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First Press


rumfarmer

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It has been a very long road, but I am finally in business and got my first little blurb. The local Honolulu Magazine is doing a feature story that will run in the Fall, but this one isn't bad. I am just wondering what we can all do when the press embellishes? Do you just leave it alone? My issue is primarily the inaccuracy of the amount of the world's rum made as Agricole vs. Molasses and Refined Sugar. I suppose it sounds more interesting to say that 99% of rum is made a different way than I do it, but Agricole is probably more like 3%-5% of the market. Thoughts?

http://www.honolulumagazine.com/Honolulu-Magazine/Biting-Commentary/June-2014-1/Ko-Hana-Hawaiian-Agricole-Rum/

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In general, almost every press mention will include something to quibble about or an outright error. I think it's preferable to let it slide, but correct anyone who asks about erroneous information and try to correct it tactfully in future media interaction. The only case where it might be worth making a fuss is in the rare event of actual malice by a small-minded hack.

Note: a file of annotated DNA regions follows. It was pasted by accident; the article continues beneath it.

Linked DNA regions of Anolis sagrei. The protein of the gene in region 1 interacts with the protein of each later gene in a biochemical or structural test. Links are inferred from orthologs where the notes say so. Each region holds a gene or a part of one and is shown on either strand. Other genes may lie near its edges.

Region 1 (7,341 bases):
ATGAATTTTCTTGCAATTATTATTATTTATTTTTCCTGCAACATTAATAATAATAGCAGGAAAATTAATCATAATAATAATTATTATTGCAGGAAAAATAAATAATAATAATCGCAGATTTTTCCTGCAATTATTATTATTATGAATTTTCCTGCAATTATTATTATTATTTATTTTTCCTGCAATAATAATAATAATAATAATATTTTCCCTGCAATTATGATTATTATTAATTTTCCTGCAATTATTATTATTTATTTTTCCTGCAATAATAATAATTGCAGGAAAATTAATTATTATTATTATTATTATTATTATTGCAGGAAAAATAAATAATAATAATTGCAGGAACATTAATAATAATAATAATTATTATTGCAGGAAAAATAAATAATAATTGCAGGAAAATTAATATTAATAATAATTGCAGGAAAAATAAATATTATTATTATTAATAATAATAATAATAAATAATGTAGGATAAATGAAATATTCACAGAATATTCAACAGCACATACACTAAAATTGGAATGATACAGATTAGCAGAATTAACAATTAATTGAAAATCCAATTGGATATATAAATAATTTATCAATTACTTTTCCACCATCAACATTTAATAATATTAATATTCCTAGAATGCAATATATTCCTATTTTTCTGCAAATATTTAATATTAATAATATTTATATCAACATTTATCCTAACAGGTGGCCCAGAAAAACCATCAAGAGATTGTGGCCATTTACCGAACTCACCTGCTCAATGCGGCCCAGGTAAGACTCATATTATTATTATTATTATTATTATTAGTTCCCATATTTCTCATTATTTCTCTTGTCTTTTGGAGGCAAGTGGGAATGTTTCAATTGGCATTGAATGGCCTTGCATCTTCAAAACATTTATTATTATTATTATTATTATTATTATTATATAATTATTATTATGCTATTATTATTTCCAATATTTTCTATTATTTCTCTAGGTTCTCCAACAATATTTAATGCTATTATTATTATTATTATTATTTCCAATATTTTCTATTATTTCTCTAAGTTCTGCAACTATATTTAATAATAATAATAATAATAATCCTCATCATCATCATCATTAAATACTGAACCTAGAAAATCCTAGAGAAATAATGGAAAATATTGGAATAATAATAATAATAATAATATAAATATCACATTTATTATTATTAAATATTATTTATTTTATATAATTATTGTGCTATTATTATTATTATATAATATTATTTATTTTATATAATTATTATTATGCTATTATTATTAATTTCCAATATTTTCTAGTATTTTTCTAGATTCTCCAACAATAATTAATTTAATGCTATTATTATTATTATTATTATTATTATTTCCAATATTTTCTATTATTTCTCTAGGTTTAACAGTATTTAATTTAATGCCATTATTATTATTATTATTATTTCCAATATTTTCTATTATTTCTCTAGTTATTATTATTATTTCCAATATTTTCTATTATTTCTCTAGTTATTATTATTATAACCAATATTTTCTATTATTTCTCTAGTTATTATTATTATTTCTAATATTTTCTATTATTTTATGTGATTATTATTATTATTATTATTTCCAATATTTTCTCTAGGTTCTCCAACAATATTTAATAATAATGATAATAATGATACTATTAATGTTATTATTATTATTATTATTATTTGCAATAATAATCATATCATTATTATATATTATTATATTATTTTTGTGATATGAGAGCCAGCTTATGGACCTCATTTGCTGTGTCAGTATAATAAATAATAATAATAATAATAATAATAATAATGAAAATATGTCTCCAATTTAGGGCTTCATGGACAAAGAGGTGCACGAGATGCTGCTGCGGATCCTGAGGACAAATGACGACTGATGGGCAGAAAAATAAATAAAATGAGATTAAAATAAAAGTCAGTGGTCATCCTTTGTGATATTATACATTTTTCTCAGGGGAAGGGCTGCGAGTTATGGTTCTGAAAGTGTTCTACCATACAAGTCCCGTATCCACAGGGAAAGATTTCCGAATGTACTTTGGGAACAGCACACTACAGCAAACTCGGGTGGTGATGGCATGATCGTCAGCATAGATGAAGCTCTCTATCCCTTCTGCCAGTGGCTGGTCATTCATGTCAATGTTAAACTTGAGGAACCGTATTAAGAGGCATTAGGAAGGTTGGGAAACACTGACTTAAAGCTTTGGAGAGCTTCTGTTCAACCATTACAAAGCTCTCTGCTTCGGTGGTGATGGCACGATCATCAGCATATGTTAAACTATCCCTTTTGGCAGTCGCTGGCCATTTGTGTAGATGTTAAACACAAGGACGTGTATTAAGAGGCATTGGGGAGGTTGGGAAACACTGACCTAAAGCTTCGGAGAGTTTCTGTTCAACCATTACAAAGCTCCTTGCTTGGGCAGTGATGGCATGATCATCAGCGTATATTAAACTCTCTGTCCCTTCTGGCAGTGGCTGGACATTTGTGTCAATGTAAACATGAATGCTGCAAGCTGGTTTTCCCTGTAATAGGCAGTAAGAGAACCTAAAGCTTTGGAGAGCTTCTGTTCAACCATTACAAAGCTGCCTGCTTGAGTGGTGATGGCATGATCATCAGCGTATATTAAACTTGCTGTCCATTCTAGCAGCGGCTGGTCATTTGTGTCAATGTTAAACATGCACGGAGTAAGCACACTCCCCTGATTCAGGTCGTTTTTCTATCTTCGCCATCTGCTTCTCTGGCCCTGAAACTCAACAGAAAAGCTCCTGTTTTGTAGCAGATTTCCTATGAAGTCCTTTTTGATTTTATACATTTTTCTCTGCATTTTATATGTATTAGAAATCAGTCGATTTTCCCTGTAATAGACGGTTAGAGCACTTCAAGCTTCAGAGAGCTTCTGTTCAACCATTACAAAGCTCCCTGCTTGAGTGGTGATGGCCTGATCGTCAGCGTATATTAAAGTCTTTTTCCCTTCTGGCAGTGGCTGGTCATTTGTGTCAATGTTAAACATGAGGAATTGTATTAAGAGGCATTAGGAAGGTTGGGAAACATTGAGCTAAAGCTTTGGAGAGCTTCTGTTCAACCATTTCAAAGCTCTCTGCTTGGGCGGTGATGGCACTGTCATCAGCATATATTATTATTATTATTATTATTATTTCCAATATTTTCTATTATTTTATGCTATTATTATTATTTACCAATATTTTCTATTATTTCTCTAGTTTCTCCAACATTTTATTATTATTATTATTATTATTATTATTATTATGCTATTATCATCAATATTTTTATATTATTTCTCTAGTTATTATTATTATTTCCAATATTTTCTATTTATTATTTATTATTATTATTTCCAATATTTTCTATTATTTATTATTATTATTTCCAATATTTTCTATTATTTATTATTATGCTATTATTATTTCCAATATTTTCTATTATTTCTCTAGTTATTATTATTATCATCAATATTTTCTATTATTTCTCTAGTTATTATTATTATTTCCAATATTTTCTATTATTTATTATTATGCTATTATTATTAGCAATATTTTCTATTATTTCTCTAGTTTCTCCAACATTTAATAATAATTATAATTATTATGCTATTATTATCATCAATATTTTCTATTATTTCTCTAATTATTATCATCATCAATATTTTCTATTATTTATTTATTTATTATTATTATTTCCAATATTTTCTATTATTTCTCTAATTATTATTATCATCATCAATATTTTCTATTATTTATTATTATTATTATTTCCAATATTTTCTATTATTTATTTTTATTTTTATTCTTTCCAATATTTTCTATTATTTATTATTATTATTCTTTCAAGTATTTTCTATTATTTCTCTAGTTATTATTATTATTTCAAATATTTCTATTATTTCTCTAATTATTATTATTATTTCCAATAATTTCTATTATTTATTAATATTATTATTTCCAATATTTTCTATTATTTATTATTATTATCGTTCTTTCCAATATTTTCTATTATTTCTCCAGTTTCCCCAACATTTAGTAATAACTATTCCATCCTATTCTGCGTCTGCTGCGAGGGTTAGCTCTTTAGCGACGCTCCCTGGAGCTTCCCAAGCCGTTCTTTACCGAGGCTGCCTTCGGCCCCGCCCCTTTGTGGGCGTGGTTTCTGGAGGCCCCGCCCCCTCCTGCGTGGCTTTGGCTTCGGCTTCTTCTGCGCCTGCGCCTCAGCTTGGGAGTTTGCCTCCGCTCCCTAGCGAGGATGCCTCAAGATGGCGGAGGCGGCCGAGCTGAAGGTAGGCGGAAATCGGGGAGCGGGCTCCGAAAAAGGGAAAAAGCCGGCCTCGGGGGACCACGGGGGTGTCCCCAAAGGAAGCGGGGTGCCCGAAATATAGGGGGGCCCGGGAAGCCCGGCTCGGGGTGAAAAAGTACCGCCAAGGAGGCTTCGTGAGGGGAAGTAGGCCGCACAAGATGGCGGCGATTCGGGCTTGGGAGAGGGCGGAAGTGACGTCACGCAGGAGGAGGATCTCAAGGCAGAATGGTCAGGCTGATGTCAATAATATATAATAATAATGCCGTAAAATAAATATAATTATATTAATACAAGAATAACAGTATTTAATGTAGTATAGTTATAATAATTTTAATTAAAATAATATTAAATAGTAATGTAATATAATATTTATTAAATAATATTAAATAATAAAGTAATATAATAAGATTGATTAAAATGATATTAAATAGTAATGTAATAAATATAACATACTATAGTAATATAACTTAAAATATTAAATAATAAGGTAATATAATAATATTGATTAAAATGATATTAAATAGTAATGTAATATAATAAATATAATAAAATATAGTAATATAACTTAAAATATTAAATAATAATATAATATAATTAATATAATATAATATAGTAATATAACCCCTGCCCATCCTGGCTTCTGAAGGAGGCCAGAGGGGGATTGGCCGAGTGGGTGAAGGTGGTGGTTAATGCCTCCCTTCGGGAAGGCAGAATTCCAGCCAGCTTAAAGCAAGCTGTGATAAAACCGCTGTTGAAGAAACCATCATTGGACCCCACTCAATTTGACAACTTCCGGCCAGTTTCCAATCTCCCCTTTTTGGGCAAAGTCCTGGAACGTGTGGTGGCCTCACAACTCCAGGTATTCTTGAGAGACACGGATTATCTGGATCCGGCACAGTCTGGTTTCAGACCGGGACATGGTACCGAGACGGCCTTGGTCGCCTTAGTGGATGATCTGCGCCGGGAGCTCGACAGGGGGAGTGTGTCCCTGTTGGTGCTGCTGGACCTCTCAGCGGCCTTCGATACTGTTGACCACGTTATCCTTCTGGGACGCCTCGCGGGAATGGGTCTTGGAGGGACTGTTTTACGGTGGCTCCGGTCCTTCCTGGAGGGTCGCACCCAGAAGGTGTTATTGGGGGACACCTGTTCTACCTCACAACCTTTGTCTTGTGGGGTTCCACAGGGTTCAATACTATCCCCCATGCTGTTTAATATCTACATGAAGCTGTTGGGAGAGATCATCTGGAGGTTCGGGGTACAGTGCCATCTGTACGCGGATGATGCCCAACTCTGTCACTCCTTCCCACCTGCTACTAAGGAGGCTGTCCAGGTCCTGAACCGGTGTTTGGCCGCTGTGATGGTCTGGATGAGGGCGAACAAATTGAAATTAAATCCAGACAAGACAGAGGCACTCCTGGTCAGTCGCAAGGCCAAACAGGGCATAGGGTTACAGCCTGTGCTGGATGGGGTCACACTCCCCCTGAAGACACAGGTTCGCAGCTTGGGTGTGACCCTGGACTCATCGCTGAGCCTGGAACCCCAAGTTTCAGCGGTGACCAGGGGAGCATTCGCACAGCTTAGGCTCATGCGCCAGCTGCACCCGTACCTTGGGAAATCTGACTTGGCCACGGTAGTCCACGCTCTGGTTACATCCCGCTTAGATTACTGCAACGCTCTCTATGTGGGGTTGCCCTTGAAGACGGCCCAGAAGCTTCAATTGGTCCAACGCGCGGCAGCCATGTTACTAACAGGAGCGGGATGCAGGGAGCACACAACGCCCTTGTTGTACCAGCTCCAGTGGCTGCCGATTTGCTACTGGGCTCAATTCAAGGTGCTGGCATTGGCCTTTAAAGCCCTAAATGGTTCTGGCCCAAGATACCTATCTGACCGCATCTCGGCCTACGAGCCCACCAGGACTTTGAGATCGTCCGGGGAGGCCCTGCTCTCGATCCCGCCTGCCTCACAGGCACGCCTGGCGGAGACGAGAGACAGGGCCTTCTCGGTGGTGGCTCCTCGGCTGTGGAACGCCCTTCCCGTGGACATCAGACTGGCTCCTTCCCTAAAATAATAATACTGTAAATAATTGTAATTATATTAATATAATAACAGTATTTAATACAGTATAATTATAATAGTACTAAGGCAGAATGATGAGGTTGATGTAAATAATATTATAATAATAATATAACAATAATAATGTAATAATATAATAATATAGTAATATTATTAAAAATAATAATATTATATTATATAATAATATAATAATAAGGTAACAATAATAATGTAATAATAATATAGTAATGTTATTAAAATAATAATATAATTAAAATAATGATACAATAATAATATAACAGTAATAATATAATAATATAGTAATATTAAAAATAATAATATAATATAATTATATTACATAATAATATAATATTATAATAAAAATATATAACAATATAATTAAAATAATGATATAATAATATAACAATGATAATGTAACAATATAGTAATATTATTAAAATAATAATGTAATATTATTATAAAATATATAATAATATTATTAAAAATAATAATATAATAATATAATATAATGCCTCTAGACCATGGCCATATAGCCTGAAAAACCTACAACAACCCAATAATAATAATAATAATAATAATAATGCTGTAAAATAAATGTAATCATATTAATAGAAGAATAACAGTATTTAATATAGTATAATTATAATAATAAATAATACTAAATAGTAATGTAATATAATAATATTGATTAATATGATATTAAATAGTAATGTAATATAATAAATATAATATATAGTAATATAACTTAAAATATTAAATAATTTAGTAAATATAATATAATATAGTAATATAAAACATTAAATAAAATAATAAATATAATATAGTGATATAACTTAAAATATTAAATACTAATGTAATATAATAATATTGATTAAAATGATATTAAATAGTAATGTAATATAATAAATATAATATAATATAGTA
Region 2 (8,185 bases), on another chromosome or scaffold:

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Never hurts to write up a notes sheet prior to an interview and hand it over to the interviewer/writer. Don't be modest, you can even include quotes. You can even follow the style of a press release if that helps. Your business is a foreign world to most. You might think this is a little artificial, but I guarantee you that the writer will appreciate it. More often than not, you'll see that it positively influences the piece.

Outsider's perspective? That piece is great. The inaccuracy is slight and makes your product seem even more exclusive. I'd make plans to visit if I read that article in my local paper. Or maybe I just want to head back to Waikiki.

Love your bottle and label design by the way, very sharp.

By the way, your brand name pronounced literally means "my love" in Polish.

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I wouldn't worry about it at all. That is a pretty minor inaccuracy compared to what you are likely to encounter in the future. We have had countless mistakes made in reporting. When it comes down to it most readers do not remember the details. Hopefully they come away with an interest in your product.

James makes a good point. An information sheet/email will go a long ways towards accuracy but even that doesn't seem to guarantee there won't be mistakes.

Nice article, btw. :)

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